RW: No. The teams at Viry have extensive experience of supplying multiple teams, and it forms part of Renault's F1 tradition as well as our core skills. Our customer engines have won 80 Grands Prix in the past. Red Bull will use units to the same specification as the works team. We will seek to take advantage of that during our pre-season preparations, as we will have twice as much data from track testing than we would otherwise have had.
Q: Finally, Viry-Chatillon celebrates its 30th anniversary this week...
RW: There is great pride in the heritage of Viry-Chatillon and its achievements over the past thirty years. This is the place that introduced the turbocharged engine to Formula 1 in 1977, took six consecutive constructors' titles from 1992 to 1997, and has become only the fourth driver-team combination in history to achieve the 'double double' of world championships. Looking back over the last thirty years, Renault has won eight constructors' world championships -- second only to Ferrari. It is a formidable achievement that commands real respect, and a testament to the hard work and competitive spirit of all our personnel.
30 years of innovation and expertise
This week, the Renault F1 Team's engine factory in Viry-Chatillon celebrates thirty years in Formula 1. Sitting proudly above the A6 autoroute just south of Paris, the site welcomed Renault Sport in 1976. Before than, the sporting arm of the French manufacturer had been based in Dieppe, in western France.
In its first years, the factory -- which was significantly smaller than now -- produced both the chassis and engine of the Renault Turbo cars, which were driven by Jean-Pierre Jabouille and Rene Arnoux. These walls housed the knowledge and determination that earned Renault its first successes in Formula 1. Driven by innovators such as Bernard Dudot, Gerard Larrouse, Francois Castaing and others, the story had begun.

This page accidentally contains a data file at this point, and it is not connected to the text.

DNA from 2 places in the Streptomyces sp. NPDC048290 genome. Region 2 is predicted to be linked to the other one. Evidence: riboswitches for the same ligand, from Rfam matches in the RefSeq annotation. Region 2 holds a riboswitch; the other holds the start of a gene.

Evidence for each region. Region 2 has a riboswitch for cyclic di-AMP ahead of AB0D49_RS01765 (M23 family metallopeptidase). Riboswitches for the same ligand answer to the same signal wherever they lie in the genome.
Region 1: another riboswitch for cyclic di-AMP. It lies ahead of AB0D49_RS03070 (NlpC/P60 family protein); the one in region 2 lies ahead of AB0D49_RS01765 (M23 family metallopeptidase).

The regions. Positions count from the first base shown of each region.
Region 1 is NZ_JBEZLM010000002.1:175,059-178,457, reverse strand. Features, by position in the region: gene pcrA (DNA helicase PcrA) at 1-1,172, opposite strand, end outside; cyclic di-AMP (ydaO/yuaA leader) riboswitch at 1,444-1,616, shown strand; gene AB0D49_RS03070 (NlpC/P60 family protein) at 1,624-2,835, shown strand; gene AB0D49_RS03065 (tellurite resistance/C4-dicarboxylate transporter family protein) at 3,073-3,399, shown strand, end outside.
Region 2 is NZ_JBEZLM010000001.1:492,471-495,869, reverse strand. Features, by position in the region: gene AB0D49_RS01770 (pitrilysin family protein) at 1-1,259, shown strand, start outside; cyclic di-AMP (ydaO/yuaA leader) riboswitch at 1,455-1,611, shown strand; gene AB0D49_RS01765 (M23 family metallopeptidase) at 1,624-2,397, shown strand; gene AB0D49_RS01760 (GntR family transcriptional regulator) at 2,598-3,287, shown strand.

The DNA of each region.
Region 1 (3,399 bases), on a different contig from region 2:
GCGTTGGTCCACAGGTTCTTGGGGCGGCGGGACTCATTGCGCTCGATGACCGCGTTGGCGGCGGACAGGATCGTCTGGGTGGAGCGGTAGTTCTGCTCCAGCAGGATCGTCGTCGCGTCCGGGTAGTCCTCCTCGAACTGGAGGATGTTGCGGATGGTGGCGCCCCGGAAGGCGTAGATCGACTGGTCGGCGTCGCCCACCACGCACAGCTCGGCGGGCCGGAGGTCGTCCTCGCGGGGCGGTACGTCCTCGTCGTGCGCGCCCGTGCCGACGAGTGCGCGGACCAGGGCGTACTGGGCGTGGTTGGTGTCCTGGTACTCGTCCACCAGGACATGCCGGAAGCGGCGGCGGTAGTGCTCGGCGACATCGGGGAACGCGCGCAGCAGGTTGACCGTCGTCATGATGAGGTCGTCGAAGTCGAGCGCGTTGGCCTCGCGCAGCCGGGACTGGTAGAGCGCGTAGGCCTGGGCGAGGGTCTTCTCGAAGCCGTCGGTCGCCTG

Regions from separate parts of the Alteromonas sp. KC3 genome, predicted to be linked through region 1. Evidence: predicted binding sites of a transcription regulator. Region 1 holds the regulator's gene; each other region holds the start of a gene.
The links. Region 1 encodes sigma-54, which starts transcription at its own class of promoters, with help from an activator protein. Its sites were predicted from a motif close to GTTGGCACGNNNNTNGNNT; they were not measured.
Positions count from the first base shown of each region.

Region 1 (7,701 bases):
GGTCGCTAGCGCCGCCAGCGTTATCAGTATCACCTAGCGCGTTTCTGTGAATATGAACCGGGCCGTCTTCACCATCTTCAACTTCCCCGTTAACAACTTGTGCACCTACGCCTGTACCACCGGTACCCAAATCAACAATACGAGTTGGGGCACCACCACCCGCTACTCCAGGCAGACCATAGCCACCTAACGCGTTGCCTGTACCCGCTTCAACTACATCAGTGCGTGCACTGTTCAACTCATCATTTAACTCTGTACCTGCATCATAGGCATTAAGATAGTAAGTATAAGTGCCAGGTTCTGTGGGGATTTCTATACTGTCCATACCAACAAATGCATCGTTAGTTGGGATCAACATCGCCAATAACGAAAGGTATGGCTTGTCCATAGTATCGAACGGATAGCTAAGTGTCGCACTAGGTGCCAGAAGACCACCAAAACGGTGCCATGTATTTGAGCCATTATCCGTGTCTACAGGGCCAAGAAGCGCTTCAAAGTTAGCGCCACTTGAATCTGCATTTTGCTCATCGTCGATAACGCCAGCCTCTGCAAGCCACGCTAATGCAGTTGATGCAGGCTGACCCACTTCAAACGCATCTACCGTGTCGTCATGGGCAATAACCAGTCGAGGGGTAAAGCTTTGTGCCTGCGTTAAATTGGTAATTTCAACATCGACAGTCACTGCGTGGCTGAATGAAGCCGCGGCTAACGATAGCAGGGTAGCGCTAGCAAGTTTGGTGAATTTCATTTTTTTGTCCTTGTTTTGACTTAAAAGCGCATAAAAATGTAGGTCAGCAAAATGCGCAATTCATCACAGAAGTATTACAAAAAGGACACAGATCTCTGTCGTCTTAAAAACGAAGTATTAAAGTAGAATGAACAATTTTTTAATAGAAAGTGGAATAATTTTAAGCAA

As the 1990s approached, the Viry-Chatillon site became home to another technology that Renault would make its own: the V10 engine. This famous unit won drivers' world championships in the hands of Nigel Mansell, Alain Prost, Michael Schumacher, Damon Hill and Jacques Villeneuve, and took six consecutive constructors' championships from 1992 to 1997 with the Williams and Benetton teams.
Today, after two consecutive world title successes in 2005 and 2006, the Renault F1 Team's engine base is proud to have won eight constructors' championships in its twenty five seasons in the sport. During the thirty years since Renault's F1 debut, only Ferrari has won more titles, and this exceptional track record is testament to technical expertise of the highest order.
"Renault has been a benchmark in Formula 1 for thirty years," commented Rob White. "Our successes today are built on the foundations laid by the turbo pioneers three decades ago, and supported by the might of the entire Renault Group. We are proud to be the guardians of this heritage, and are working flat out to ensure we can continue our success in the coming years."
A selection of high-resolution photos from the past 30 years of Renault F1 success can be downloaded by clicking on this link. Login: mediaf1; password: mediacentre.
To the victors, the spoils
After a season of world championship success, it is only appropriate that the men and women responsible should receive recognition for their achievements. Race Engine Technology magazine has elected the RS26 V8 engine as its 'Grand Prix Race Engine of the Year 2006' while Rob White was named '2006 Race Engine Designer of the Year' by RaceTech magazine, during a ceremony held this week in London.